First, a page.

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December 6, 2022

Diabetes Blog

Diabetes in Dogs & Cats

Did you know that dogs and cats can get diabetes? It’s true! Here is some information about Diabetes Mellitus in dogs & cats: 

What is diabetes mellitus?
  • Diabetes mellitus is a disease that typically develops in middle age or older dogs and cats that are overweight.
  • It is caused by a lack of insulin
  • Lack of insulin will lead to a persistently elevated blood glucose. 
  • Left untreated, dogs and cats can develop ketones in their blood and urine which will make them very sick and lead to vomiting, anorexia, and weakness. If this occurs, it is an urgent issue and your pet needs to be seen by a veterinarian immediately. 
Symptoms of diabetes:
  • Weight loss
  • Increased water drinking
  • Increased appetite/hunger 
  • Inappropriate urination (urinating in the house, frequent urination)
  • If you notice these symptoms at home, it is very important to take your pet to the veterinarian. Untreated diabetes can turn into diabetic ketoacidosis which will make your pet very sick and can even be fatal. 
How is diabetes diagnosed?
  • Lab work, such as blood and urine testing are needed to diagnose diabetes
  • Blood glucose (or blood sugar) will be high along with glucose present in the urine
  • Sometimes additional testing is needed such as fructosamine levels 
How is diabetes treated in pets?
  • Both dogs and cats require insulin injections. These injections are given under the skin. 
  • Insulin injections are usually given twice a day lifelong. 
  • There are many different types of insulin and some pets regulate better with a specific type
  • Often diabetic pets are better regulated when they are fed meals at the same time each day and they are fed a diet formulated for diabetic animals. 
What monitoring is needed if my pet is diabetic?
  • Most diabetics will need a glucose curve any time they start insulin or change insulin doses. This can be done in a veterinary clinic or there are also at home options. Your veterinarian should always be consulted before changing the dose of insulin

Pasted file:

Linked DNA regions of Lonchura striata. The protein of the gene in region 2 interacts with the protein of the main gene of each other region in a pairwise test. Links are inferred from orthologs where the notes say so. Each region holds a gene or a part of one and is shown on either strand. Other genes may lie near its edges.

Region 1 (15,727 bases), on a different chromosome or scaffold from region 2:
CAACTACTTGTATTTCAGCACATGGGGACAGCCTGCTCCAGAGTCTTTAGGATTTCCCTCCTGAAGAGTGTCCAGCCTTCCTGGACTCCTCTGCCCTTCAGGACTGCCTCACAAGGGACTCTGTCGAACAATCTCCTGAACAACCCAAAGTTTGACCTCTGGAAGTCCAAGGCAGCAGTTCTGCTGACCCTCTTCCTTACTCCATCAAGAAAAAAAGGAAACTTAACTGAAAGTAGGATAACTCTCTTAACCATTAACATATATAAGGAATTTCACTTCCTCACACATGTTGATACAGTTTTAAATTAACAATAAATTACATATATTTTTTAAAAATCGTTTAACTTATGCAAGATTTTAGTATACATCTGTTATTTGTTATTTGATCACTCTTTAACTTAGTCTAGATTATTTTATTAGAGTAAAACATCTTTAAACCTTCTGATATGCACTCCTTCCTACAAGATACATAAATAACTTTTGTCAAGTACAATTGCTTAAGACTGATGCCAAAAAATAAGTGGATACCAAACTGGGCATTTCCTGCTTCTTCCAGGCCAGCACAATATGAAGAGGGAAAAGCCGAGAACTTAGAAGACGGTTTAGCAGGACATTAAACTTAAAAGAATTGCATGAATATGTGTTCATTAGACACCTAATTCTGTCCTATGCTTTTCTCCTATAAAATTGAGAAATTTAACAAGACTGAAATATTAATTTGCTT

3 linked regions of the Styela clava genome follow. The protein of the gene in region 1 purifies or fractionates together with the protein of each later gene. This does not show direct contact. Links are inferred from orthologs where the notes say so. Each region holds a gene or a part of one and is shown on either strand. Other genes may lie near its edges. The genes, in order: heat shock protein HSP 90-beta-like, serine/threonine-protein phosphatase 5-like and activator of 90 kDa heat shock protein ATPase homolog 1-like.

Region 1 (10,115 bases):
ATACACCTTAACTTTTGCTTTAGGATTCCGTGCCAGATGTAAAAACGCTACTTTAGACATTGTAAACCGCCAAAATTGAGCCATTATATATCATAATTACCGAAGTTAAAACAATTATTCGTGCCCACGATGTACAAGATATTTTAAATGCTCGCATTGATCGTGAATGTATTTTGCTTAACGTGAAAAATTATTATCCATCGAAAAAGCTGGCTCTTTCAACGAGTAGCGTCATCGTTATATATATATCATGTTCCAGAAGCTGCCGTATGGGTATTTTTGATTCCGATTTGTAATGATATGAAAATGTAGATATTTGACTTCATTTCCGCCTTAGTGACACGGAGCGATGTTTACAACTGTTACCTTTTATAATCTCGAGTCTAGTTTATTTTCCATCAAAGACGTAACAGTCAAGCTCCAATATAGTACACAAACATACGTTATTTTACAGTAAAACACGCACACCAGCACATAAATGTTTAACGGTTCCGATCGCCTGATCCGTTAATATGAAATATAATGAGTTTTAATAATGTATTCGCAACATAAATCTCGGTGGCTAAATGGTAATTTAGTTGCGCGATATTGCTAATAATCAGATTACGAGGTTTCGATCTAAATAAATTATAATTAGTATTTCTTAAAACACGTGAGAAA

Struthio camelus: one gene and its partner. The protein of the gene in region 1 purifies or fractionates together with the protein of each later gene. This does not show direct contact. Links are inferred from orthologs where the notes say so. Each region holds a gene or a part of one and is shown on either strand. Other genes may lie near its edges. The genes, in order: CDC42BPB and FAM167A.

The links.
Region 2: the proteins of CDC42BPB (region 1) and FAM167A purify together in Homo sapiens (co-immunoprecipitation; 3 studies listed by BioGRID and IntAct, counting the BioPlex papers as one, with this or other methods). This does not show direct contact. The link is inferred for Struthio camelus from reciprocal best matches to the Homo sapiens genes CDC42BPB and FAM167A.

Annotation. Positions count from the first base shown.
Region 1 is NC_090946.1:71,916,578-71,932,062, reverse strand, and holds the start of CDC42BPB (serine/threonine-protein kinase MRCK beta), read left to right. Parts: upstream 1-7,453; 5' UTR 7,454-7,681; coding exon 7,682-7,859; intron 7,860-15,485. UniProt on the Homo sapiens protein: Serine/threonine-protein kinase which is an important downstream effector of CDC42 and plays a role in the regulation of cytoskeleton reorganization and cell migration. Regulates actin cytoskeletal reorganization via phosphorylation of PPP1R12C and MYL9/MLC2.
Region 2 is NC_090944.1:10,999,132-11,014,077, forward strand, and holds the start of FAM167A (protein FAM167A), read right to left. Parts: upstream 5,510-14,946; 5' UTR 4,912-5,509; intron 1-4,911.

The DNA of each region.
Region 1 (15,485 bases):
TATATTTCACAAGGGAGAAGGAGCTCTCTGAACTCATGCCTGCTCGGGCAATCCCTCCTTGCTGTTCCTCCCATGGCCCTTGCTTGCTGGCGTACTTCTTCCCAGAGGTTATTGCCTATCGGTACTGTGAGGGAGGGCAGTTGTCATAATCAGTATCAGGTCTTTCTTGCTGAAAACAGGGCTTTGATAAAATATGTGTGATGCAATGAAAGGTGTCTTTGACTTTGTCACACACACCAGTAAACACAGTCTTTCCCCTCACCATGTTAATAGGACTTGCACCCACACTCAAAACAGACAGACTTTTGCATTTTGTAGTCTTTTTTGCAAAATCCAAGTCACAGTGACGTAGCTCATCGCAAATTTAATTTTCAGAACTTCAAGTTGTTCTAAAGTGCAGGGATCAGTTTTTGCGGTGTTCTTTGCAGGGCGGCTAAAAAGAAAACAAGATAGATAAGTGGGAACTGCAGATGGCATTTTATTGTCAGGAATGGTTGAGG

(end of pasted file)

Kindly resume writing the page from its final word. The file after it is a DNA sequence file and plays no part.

• Once your pet is well regulated, they should be seen at the veterinary clinic twice a year for exam, blood work and urine sample.
  • At home monitor your pet for:
    • Changes in appetite
    • Changes in water consumption 
    • Changes in urination
    • Vomiting
    • Diarrhea
    • Weakness or incoordination 
Are there any side effects of diabetes?
  • Diabetic pets are more likely to develop urinary tract infections, so it is important to have your pets urine checked even if they aren’t having any symptoms of a urinary tract infection
  • Some diabetic dogs will develop cataracts. It is important to monitor your pet for any changes in vision, redness of the eyes, squinting or cloudiness in the eyes and consult your veterinarian if these occur. 
  • Some pets can develop a low blood sugar while on insulin. If your pet has any weakness, incoordination, or lethargy they should be seen at a veterinary clinic right away. 
It is possible for diabetic pets to live a happy healthy life. Although administering injections may sound scary to some owners, once taught most owners see that it is not difficult and that most pets tolerate it very well. It is important to watch your pet for changes in behavior and have them examined by a veterinarian if these things occur. 

For more information about diabetes, visit Veterinary Partner or schedule an appointment with your veterinarian. Feel free to call us at Pawtown if you would like to schedule an appointment with one of our veterinarians.